Trump administration orders ICE to freeze international college student visas for online-only learners

The Trump Administration has issued a stunning decision that will impact international students and enrollment in U.S. higher education. 

On July 6, the Immigration and Customs Enforcement department (ICE) announced that all international students wishing to continue their college studies in the U.S. must be enrolled in at least one in-person course for the upcoming fall semester. Under the guidelines, international students already in the country who fail to comply will be stripped of their F-1 or M-1 visas and forced to return home, while those currently abroad will be barred from reentering the country. 

This divisive mandate reverses the pandemic-induced flexibility displayed by ICE back in March that temporarily allowed international students to complete all spring semester courses online. The fallout from this decision is likely to disrupt the education of many international students while also putting the financial stability of colleges and universities at risk. 

 

Why did they do this?

According to a recent New York Times article, ICE enacted this restriction as a “directive from the Trump administration” intended to “pressure universities into reopening their gates and abandoning the cautious approaches that many have announced they would adopt to reduce Covid-19 transmission.” 

A related piece by Reuters details how the day after this drastic policy reversal was revealed, President Trump emphasized his stance by saying it’s “ridiculous” for colleges to conduct an online-only curriculum during the upcoming school year, referring to the virtual route as “an easy way out.”

Many are arguing that this move to restrict international student access to higher education in the U.S. is just another example of President Trump using the pandemic to advance his immigration strategy. Americans desiring stricter immigration laws see international students as a long-term threat to U.S. jobs and are backing their president despite the negative impact this new policy is likely to have across the country.

 

Students and administrators react

International students, faculty members, and administrators were caught off-guard by this announcement. Students who are unable to quickly enroll in an in-person fall semester class are at risk of being sent back to their home country. Colleges are expecting a decrease in international student admissions as a result, which could have immense implications as these students typically pay more tuition than domestic students and contribute to diversity on campus.

In an interview with the Miami Herald, the president of the Association of American Universities called the policy change “cruel and misguided.” Harvard’s president went a step further in accusing ICE of enacting this policy “to pressure universities to hold in-person classes without regard to concerns for the health and safety of students, instructors and others.” The consensus among those directly involved in the situation seems to be that the Trump administration’s presumed benefits of enacting this policy are far outweighed by the negative educational, financial, and health consequences expected to follow.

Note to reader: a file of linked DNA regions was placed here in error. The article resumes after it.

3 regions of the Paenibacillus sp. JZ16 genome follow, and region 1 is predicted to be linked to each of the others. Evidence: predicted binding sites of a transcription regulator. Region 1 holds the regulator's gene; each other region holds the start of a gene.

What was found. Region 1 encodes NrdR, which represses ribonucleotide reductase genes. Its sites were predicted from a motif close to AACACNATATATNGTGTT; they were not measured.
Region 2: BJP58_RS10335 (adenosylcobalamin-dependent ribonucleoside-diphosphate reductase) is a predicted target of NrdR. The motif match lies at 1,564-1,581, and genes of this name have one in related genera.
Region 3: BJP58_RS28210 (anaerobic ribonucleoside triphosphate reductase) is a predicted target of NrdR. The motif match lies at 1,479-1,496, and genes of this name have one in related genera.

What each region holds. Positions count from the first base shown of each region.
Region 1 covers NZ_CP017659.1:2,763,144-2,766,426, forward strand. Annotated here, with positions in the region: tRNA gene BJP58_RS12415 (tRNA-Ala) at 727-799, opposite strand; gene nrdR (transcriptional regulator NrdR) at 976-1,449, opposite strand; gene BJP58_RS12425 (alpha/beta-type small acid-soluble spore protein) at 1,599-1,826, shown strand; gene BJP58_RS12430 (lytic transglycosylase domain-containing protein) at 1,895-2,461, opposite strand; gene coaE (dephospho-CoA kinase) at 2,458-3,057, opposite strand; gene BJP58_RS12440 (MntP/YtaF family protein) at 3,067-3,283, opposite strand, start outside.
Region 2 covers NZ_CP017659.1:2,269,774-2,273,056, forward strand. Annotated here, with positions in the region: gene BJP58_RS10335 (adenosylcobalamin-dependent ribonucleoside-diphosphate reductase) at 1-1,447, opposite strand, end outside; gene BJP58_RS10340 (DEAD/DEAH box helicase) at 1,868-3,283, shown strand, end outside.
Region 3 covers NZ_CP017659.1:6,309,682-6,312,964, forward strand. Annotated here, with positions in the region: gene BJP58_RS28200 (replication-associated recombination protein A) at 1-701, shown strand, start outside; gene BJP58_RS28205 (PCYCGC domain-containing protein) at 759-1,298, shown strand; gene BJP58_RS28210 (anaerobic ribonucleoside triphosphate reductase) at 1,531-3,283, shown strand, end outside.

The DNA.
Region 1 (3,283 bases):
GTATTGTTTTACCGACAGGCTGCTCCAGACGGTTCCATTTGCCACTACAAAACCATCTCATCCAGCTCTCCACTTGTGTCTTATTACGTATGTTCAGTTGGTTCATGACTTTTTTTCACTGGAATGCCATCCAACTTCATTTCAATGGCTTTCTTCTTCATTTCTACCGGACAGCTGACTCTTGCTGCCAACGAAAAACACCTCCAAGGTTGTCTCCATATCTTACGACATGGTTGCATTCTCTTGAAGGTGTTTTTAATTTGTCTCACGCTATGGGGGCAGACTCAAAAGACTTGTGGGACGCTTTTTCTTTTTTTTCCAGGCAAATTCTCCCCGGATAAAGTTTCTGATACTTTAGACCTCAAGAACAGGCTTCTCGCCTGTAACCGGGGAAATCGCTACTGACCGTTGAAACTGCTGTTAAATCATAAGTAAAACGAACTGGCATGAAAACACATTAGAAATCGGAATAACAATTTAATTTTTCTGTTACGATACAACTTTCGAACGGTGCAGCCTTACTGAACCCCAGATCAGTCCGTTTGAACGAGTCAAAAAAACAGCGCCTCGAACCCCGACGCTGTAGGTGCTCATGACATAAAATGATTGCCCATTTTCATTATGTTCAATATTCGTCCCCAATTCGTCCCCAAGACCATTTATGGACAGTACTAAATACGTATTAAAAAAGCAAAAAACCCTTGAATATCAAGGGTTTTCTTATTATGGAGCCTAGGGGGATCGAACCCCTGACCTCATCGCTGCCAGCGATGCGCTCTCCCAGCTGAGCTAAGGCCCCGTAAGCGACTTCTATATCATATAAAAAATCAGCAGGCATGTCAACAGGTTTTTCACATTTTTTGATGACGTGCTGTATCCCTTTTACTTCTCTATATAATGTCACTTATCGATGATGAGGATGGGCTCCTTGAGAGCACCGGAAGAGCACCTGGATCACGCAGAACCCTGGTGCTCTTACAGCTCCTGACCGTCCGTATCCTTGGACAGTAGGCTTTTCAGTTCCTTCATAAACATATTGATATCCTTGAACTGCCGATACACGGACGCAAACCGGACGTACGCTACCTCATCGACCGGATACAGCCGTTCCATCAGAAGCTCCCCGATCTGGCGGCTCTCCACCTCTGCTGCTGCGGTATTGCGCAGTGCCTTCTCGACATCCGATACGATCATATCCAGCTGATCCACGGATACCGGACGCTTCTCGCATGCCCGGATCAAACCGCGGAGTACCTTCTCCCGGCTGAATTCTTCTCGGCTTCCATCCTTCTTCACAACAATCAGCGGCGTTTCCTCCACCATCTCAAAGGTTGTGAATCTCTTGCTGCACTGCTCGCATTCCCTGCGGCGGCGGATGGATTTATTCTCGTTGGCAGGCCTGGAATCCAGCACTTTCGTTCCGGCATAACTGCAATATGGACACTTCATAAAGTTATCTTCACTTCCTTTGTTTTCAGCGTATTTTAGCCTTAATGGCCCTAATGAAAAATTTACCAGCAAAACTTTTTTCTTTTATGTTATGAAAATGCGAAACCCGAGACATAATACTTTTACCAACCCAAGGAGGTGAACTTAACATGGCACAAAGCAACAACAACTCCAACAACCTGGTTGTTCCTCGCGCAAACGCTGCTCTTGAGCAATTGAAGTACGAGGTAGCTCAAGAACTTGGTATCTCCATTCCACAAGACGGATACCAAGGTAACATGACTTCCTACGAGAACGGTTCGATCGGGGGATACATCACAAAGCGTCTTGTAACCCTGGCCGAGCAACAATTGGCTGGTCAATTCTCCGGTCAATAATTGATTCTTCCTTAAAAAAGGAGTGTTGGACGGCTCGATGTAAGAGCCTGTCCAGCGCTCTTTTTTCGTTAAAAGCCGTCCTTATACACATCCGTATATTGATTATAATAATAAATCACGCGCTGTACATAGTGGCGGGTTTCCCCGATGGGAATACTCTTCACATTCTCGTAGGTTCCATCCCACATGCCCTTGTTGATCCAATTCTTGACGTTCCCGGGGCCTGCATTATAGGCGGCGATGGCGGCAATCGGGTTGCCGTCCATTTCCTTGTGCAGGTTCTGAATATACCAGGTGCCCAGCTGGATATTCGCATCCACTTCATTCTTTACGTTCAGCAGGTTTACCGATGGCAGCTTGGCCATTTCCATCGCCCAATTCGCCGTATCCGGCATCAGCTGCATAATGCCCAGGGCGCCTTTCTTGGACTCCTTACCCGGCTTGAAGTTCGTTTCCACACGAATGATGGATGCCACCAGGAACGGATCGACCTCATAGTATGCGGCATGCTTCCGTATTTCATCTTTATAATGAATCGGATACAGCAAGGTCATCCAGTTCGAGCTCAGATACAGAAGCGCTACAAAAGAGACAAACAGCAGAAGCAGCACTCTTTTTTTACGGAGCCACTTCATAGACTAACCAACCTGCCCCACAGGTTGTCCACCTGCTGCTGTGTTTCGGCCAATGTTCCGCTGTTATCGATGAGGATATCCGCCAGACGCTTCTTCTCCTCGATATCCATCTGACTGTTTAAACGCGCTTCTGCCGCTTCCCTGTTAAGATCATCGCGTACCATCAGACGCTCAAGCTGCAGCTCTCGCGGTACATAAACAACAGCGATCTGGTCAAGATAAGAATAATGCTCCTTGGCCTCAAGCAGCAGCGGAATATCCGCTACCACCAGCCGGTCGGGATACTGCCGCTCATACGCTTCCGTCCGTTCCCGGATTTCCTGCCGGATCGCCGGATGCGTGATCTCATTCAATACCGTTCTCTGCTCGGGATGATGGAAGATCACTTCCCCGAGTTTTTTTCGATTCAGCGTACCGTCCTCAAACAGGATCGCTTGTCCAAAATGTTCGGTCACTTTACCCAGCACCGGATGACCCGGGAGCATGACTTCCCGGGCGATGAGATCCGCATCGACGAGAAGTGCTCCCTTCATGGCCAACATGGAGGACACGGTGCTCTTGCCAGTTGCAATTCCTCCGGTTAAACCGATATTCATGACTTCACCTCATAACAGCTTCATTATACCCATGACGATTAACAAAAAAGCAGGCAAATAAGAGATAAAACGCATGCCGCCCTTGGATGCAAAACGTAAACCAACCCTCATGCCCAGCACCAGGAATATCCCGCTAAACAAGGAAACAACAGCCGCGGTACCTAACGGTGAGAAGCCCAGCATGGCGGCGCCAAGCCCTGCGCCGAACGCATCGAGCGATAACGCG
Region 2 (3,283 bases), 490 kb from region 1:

In a letter to the Georgetown community, President John J. DeGioia wrote: “Our University strongly opposes this reckless action. It creates new and unnecessary barriers for international students and puts their health, stability, and academic progress at risk if they are unable to participate in classes in-person. The new requirements fail to recognize the invaluable contributions of our international students within our community and the impacts of this abrupt change during an ongoing pandemic.”

 

How Higher Ed is handling its newest obstacle

With schools like Harvard and MIT intent on an online-only curriculum for the upcoming school year, this unforeseen policy shift regarding online students throws a huge wrench in their plans. In an effort to avoid massive reductions in enrollment revenue from international students and the need to adjust their fall semester strategy, both institutes of higher learning filed federal lawsuits against the Trump administration, ICE, and the Department of Homeland Security seeking “a temporary restraining order and injunction preventing the government from enforcing the policy.” 

While it’s likely that other schools join these Boston-based institutions in legally challenging this decision, some are taking another route that implements a hybrid model, with both in-person and online classes. Columbia and the University of Pittsburgh are two schools choosing this route and they’re doing so to “alleviate the negative effect of these new regulations.” Another option that’s gaining favor with schools is adding new in-person classes to their course catalog so that international students can enroll and meet the requirement, as NYU did.

President DeGioia added that Georgetown University is “working on a number of fronts” to address this issue. He said the school has joined others in filing “an amicus brief in federal court opposing this new, damaging guidance” and working with academic departments to update their hybrid-flexible models “to try to include sufficient in-person components in Fall programs to satisfy visa requirements for international students, even if the new guidance stands.”